Another Puzzle Box Idea


#1

Here is a link to a puzzle box that is really cool. I would have never thought of this. Will have to try to draw up a design that minimizes non laser work and glueing. As he says, the concept has been around a long time, so don’t know about copyright.

Pretty nifty concept. Oh, oh, did show my age by using the word “nifty”?


#2

Quite certainly no copyright to worry about. Centrifugal puzzles are quite common, just barely failing to qualify as ubiquitous.


#3

Just doing a mental breakdown of precisely what is needed to make this:

The basic outside box is trivial for laser work. A bit of dremel or other action to get the bevel/fillet/whatever for the curved edges on the top. Spray lacquer for the finish.

Inside you have the four pieces that hold the rods to make the puzzle work. Those are where (as you mention) some glue will be needed. You could do an interlocking configuration to minimize this need. Or even do a tabbed insert to the side walls. Makes it a bit more apparent something is happening inside… but you can work the extra cuts and wood into a design, or cover with some veneer to hide everything.

The other option to avoid glue needs on the inside bits is to make them extend all the way to the bottom. Then it is press-fit, just like the Glowforge candle holder. This also keeps you from getting small parts trapped in the box.

You need to drill holes in the wood for the rods. No way to laser that (unless you keep the rods less than 1/2" thick I suppose).

The bottom of the lid you can do with laser by making it three stacked layers. That gets you the groove for the pins to slide in to. But it also makes the lid weaker, and prone to breaking when some meathead decides more force IS the answer.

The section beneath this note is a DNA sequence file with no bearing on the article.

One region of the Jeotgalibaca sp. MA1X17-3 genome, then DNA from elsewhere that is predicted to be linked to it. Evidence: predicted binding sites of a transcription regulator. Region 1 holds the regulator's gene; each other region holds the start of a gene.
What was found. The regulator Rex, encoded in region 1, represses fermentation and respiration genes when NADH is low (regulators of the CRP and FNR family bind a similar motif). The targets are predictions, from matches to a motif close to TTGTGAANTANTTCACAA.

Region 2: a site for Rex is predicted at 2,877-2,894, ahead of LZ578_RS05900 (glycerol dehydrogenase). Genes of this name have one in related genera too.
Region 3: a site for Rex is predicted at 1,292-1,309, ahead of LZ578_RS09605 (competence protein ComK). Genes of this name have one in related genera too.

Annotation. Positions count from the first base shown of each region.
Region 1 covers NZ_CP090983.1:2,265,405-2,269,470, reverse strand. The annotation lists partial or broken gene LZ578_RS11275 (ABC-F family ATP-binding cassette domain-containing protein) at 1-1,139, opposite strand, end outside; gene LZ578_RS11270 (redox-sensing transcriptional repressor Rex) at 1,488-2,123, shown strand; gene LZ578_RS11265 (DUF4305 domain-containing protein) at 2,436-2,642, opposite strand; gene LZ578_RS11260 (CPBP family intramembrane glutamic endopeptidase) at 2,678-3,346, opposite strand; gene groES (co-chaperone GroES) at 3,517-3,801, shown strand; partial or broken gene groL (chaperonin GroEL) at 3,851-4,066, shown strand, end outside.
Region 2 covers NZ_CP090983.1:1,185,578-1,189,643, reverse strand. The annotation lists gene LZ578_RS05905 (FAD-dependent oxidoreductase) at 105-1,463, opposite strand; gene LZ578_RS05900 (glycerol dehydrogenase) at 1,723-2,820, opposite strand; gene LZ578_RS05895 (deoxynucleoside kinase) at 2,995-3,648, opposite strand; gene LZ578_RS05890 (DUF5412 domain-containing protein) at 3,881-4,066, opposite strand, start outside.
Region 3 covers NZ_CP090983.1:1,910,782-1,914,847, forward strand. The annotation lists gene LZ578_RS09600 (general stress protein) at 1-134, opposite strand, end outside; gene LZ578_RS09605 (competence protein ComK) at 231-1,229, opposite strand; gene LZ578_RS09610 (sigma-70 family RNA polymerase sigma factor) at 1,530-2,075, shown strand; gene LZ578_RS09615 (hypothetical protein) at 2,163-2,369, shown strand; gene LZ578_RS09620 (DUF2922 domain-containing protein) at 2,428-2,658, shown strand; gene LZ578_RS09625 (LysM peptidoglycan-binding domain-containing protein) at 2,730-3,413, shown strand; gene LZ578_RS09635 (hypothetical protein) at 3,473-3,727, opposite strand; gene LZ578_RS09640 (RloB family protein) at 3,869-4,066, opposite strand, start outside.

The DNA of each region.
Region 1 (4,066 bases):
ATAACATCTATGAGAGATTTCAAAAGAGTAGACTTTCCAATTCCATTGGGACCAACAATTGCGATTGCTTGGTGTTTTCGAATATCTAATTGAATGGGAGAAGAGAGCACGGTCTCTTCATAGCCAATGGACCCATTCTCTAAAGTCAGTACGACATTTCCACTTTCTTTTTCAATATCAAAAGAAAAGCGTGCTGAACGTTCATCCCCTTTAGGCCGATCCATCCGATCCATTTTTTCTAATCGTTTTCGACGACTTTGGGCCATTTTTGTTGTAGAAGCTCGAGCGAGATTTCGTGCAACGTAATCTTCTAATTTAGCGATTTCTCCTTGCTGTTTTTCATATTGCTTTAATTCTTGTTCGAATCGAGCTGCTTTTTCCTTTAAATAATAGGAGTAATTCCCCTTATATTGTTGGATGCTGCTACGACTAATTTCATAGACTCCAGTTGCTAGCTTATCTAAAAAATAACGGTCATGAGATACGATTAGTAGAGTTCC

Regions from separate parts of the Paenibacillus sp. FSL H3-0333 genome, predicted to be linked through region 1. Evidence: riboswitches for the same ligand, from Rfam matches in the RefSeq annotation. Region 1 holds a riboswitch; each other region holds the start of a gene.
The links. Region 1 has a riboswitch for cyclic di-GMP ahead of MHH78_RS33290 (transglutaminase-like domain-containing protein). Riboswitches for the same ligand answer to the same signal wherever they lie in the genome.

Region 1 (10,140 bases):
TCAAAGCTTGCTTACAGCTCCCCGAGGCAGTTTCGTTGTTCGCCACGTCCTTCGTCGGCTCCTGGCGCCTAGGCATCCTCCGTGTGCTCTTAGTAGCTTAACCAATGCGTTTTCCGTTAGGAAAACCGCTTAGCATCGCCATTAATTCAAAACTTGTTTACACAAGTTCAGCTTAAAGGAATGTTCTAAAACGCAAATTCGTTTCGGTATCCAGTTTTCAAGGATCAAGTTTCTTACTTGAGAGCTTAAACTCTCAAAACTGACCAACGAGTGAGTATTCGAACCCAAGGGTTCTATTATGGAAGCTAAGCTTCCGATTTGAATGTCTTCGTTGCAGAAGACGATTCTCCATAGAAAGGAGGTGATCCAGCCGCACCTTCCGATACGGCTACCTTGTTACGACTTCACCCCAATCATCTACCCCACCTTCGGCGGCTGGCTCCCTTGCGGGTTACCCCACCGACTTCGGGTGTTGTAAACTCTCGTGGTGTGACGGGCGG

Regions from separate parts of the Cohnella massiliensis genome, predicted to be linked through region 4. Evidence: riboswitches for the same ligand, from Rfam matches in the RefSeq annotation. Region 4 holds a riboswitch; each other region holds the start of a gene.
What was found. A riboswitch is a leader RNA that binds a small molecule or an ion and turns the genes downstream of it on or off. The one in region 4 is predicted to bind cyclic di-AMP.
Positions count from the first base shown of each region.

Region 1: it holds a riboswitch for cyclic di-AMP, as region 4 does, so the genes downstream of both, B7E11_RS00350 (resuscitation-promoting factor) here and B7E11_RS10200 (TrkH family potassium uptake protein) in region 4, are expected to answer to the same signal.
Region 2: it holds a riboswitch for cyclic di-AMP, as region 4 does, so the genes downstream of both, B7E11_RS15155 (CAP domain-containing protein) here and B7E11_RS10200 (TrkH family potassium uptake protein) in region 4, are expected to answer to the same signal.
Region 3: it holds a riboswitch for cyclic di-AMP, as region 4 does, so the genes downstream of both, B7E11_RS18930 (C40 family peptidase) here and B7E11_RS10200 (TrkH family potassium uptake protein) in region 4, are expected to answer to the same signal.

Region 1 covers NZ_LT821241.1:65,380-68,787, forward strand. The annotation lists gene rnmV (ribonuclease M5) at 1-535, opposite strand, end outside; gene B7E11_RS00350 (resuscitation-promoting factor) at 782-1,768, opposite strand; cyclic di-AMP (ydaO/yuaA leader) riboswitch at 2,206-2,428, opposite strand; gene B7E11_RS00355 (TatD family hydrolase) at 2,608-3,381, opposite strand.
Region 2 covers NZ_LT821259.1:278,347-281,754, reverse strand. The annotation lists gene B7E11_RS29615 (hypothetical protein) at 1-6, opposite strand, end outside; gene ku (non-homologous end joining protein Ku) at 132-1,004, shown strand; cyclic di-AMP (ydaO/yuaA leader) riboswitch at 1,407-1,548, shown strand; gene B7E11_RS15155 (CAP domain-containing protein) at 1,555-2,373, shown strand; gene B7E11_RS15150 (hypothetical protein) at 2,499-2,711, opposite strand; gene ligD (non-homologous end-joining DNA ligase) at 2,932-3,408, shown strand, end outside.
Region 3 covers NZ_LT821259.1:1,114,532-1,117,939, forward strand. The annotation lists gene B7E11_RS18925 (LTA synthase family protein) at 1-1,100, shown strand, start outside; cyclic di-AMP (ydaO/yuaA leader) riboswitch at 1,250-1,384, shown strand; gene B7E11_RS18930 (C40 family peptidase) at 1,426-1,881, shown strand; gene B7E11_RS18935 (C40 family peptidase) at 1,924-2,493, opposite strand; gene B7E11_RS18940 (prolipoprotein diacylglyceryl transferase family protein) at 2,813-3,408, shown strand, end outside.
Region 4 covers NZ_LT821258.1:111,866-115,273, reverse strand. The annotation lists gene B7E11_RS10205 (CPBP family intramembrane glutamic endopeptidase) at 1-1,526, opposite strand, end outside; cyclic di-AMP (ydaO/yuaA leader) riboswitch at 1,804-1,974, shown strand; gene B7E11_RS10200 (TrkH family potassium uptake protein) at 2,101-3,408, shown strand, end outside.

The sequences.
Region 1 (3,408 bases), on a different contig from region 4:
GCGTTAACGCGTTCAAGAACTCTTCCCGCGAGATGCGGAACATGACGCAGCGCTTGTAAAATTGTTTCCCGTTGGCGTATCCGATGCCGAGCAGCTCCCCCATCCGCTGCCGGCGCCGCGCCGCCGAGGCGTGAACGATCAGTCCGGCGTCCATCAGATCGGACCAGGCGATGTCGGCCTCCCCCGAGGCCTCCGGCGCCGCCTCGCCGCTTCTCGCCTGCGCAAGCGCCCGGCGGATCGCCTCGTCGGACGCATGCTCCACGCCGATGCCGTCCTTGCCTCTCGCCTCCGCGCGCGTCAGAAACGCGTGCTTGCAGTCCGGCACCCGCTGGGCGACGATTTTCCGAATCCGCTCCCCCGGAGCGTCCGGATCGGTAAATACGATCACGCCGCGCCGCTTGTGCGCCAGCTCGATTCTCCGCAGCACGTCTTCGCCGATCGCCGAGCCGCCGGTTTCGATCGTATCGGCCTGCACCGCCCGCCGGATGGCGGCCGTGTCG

So, if you want to keep the lid as a single piece, then you will need a CNC, table saw, or some other manner of making the full length groove.

The pins are most likely able to be purchased. But if you have to make some yourself, probably the easiest way would be getting some nails and chopping them down to appropriate size. You just need a small flared end to keep the pins from falling out when the box is open.

You could modify the design in many ways. Like using longer rods on a swivel-hinge, such that every corner has the hinge for a different side. Same end result, but now it only opens if you rotate in the proper direction.


#4

Kind of what I thought, wondered what the copyright tag on the video was referring to. The video? The name? In any case, I’m going to make some for any small gifts I give in the future.


#5

@jacobturner, these are exactly the things I was thinking about, including using somewhat decoratively placed tabs for the material holding the pins. If glueing those parts is what I decide to do, then drilling could be avoided by horizontal layering pieces with the inner most piece having holes just big enough for the shaft of the pins and the others big enough to have the head of the pins slide.

I’ll probably layer and glue the inside of the box top, maybe cutting holes for dowels or square pieces of wood to keep them perfectly lined up when assembling. They could go all the way through the top to form a decorative pattern, or I could deep engrave part way through the bottom of the uppermost layer to seat the dowel or wood to keep things perfectly lined up.


#6

Centrifugal puzzles are tons of fun and a great fit for laser projects. I’ve been planning to make a few of these plus some rolling ball puzzle boxes once I’ve got mah lasers.


#7

another great idea, find a coupe of new things every day on these boards.